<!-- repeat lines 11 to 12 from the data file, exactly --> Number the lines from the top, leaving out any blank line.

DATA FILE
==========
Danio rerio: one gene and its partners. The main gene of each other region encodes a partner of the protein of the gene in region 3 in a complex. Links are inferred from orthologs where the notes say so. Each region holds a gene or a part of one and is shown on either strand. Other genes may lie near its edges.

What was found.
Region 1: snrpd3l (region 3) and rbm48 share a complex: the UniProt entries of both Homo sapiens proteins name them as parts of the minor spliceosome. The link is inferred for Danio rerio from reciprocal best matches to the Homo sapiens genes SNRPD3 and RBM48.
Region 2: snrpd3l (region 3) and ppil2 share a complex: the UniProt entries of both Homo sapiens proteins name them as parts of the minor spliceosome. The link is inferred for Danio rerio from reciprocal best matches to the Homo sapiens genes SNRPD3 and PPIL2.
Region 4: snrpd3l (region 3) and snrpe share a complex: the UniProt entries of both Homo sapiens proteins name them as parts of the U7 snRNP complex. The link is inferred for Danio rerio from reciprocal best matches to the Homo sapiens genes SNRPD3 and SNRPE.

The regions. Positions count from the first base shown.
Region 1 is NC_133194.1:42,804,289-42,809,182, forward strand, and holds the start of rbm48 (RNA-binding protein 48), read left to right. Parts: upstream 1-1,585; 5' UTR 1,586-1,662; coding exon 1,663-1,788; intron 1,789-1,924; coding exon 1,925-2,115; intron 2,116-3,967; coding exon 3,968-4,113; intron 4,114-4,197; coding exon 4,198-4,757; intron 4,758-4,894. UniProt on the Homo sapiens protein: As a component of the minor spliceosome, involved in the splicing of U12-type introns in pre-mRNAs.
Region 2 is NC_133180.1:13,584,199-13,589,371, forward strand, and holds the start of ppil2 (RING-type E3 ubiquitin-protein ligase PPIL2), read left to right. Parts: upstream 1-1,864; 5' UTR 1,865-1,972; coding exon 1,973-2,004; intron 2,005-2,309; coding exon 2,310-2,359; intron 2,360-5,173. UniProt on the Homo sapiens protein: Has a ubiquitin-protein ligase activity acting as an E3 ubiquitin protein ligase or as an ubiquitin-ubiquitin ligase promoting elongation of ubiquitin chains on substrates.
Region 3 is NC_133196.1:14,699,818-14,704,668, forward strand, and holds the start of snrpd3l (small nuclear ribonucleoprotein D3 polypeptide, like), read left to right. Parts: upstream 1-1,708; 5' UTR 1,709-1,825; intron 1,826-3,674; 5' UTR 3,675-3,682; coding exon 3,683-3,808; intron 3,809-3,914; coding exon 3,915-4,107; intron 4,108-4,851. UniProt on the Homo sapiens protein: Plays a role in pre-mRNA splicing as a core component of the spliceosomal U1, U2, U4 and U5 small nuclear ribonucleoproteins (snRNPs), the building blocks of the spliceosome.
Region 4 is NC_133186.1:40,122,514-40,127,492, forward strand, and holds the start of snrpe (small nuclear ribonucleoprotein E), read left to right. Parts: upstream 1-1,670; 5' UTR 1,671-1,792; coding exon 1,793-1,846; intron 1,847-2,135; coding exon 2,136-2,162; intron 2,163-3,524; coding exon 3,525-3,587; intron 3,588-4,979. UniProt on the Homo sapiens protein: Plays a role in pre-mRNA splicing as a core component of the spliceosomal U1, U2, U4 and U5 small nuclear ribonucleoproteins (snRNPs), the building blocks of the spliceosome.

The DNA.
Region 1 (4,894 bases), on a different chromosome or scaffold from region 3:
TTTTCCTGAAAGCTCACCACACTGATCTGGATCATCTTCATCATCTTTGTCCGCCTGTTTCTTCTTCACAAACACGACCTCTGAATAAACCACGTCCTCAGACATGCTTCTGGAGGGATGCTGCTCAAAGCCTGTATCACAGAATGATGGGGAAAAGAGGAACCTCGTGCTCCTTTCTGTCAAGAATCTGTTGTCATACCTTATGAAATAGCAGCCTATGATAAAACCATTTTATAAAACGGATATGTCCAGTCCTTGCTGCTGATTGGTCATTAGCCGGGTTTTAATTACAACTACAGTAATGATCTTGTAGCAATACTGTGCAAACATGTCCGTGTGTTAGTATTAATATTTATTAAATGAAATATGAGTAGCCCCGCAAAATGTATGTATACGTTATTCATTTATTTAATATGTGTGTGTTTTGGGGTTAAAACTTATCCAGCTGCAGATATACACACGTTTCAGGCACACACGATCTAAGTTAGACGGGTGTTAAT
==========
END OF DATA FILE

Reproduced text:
The DNA.
Region 1 (4,894 bases), on a different chromosome or scaffold from region 3: